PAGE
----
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Lies, damned lies and statistics

Hey what can I say, I've always been a fan of Mark Twain although hmmm maybe it actually was Disraeli who first said it (never mind ignore me, I'm getting way too pedantic).

Now the reason I'm bringing this up (yes there actually is a reason) is because of an essay FairerScience friend Cathy Kessel recently posted. Cathy wrote about "Bad Statistics About Women in Science" and oh boy (or girl) does she have the data.

Cathy breaks the bad statistics into 5 areas:
• The Solitary Statistic
• The Fabricated Statistic
• The Garbled Statistics
• Avoiding Bad Statistics
• How Many Women in Science?—Perhaps More Than You Think.

You really have to read the whole thing, but I've got to tell you about the one that makes me the most nuts: "The Solitary Statistic." What is that you ask? Well it's the ratio that won't die, the flawed figure that contributed to the myth of male math gene and almost 30 years later continues to haunt us. Ok I hear you saying, “I get it, you’re upset, just tell the story.” Here it is.

For many years 7th and 8th graders who their teachers think are academically talented are invited to take the SAT. Work in the early 80’s found for every 13 middle school boys from this population who scored 700 or higher on the SAT: Math, only 1 girl did. That’s like an OHG statistic which continues to be cited EVEN THOUGH the current ratio is about 3:1. And oh yes, that myth of the male math gene, has also stuck around bolstered by the continued to be quoted 13:1 ratio of many years ago. Gee you don’t think any of this might be intentional do you?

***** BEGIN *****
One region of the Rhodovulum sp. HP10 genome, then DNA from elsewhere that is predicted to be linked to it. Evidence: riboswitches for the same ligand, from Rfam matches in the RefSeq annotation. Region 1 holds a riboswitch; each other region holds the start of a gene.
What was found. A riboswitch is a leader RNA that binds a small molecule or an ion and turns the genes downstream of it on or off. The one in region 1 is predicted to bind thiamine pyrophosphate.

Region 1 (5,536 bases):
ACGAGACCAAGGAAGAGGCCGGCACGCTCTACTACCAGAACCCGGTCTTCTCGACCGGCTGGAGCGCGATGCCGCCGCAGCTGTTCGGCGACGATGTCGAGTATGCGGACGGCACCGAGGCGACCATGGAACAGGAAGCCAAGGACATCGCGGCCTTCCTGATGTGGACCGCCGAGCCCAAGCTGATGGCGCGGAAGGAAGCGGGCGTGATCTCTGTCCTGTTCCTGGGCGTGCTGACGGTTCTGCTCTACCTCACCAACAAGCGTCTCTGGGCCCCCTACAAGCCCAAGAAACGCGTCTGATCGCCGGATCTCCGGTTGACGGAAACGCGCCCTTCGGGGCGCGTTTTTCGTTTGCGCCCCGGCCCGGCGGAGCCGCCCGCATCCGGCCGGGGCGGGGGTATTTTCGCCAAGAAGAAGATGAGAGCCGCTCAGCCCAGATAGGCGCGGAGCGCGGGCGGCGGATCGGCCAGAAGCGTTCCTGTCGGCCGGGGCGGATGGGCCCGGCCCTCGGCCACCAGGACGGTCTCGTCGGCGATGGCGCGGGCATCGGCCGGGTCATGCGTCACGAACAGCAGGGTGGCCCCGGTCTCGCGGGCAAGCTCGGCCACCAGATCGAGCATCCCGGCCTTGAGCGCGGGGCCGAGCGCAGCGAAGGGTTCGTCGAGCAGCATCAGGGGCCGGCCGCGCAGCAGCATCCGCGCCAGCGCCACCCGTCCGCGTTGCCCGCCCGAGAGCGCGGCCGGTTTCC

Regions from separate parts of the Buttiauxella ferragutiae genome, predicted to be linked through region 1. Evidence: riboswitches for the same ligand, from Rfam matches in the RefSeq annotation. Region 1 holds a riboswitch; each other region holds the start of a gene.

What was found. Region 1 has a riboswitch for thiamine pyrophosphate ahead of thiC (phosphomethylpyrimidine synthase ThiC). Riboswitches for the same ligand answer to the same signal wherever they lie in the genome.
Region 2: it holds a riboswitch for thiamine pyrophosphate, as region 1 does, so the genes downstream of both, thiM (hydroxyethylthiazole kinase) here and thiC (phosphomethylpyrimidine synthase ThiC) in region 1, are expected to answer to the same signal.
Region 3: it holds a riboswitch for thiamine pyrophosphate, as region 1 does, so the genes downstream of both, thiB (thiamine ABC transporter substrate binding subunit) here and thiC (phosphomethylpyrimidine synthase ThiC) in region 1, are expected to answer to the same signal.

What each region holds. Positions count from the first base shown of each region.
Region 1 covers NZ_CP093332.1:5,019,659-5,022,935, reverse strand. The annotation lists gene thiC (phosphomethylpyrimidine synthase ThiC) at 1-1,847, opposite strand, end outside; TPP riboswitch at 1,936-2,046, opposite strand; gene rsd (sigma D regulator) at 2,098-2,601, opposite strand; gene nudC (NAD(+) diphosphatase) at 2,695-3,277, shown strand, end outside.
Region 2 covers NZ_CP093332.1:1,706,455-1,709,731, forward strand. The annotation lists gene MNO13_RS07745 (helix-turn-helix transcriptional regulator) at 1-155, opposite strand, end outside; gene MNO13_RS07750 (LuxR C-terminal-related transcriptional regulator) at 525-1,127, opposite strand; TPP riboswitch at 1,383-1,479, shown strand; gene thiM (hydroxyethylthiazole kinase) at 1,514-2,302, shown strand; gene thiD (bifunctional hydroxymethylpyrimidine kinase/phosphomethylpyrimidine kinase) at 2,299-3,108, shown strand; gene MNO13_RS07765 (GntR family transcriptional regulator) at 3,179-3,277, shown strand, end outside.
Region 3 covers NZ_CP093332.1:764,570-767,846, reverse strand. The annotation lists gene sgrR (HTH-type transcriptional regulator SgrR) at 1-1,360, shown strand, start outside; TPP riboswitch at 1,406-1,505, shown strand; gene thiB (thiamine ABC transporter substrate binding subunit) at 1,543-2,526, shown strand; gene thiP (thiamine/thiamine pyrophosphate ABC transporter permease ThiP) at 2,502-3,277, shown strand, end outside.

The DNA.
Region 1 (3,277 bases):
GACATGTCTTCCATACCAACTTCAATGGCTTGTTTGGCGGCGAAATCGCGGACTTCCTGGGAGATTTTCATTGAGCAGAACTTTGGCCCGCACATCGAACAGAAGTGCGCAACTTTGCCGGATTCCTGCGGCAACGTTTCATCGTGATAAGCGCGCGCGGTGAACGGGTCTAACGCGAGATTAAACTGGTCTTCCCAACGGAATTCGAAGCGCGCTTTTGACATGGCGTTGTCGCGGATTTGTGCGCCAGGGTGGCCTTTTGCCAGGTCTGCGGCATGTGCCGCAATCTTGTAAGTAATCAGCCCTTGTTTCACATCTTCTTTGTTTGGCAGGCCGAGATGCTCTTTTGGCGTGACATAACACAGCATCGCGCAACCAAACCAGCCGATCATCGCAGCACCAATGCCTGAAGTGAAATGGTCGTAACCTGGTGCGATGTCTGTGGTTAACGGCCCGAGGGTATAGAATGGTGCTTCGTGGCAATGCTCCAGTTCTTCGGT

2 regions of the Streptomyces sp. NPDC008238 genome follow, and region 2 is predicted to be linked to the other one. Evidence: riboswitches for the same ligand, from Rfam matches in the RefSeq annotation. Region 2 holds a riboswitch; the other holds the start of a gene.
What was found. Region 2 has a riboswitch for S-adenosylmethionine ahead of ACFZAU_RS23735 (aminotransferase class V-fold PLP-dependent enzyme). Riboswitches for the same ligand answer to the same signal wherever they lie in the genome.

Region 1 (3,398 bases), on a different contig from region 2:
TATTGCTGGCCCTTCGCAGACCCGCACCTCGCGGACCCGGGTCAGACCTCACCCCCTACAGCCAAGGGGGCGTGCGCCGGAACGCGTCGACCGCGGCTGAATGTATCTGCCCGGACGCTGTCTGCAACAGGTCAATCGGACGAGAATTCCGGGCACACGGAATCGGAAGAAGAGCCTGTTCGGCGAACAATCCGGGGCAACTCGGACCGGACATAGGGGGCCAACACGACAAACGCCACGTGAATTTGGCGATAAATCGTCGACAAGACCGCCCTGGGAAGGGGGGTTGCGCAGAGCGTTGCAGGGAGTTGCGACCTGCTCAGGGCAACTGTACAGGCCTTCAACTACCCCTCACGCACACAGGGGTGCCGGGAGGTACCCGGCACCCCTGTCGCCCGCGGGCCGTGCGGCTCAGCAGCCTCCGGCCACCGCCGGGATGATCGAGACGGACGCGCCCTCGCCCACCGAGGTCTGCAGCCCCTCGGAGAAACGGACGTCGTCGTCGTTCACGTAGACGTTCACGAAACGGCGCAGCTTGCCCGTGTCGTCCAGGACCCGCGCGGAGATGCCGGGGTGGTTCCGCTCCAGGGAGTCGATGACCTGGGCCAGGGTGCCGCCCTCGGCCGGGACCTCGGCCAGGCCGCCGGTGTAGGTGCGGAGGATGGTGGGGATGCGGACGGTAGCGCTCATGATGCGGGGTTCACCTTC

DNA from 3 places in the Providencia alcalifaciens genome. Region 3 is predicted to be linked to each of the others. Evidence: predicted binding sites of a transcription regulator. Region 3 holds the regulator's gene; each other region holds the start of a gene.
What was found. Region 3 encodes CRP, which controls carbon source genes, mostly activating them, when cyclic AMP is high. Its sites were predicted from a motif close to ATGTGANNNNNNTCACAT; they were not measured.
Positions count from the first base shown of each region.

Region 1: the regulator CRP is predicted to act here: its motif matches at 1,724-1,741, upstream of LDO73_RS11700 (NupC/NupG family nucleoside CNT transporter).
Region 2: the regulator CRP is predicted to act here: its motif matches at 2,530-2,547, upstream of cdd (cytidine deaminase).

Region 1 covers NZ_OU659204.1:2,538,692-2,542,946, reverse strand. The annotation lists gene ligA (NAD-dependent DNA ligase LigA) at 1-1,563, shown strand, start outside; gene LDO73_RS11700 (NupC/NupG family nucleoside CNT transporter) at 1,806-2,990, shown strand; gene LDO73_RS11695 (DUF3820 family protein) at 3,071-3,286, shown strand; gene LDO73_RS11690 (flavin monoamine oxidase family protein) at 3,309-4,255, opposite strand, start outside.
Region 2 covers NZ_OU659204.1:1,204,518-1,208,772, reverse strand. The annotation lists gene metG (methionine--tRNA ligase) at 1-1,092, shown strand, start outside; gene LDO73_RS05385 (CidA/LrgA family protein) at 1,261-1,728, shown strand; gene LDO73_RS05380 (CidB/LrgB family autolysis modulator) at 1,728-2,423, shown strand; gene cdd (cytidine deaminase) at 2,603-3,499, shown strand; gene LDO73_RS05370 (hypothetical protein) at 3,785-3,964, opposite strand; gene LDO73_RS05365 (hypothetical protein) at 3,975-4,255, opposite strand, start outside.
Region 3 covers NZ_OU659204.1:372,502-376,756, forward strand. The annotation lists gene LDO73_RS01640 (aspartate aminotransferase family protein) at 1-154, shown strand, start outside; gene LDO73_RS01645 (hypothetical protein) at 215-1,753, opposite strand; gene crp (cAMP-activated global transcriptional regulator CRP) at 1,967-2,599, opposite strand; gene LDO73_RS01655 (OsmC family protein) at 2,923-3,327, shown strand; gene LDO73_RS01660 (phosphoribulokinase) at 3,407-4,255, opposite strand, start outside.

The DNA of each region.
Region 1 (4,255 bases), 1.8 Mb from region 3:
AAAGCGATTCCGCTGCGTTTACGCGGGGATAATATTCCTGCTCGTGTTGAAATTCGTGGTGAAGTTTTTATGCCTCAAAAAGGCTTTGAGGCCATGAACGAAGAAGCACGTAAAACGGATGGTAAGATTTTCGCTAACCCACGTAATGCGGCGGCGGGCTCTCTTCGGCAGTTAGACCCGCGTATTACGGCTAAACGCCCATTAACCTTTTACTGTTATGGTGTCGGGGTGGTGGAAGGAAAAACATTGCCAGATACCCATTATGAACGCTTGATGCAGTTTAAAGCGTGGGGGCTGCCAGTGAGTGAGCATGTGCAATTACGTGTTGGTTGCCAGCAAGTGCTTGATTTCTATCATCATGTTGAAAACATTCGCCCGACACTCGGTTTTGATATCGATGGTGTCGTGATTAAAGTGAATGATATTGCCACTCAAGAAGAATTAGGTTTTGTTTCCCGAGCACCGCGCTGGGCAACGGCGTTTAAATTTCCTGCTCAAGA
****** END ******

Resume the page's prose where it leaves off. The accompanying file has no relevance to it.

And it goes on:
So let me add a family story. Years ago under this program, daughter Kathryn was invited to take the SAT in middle school. She decided to do it whereupon I learned that parents had to pay for the privilege (there were scholarships but her school had never heard of them). Then several weeks BEFORE Kathryn took the SAT, she received a mailing explaining that girls didn’t score as well as boys on the math section (yup nothing like setting the girls up). You know some days I’m surprised that that early ratio wasn’t even higher.

BTW this did lead to Kathryn’s first publication: Campbell, Patricia B., Tom R. Kibler, and Kathryn B. Campbell Kibler. "Taking the SAT at 12." College Prep. Number 7, February, 1991. pp 8-10. Sorry I can' find it on line. If you want a copy, let me know.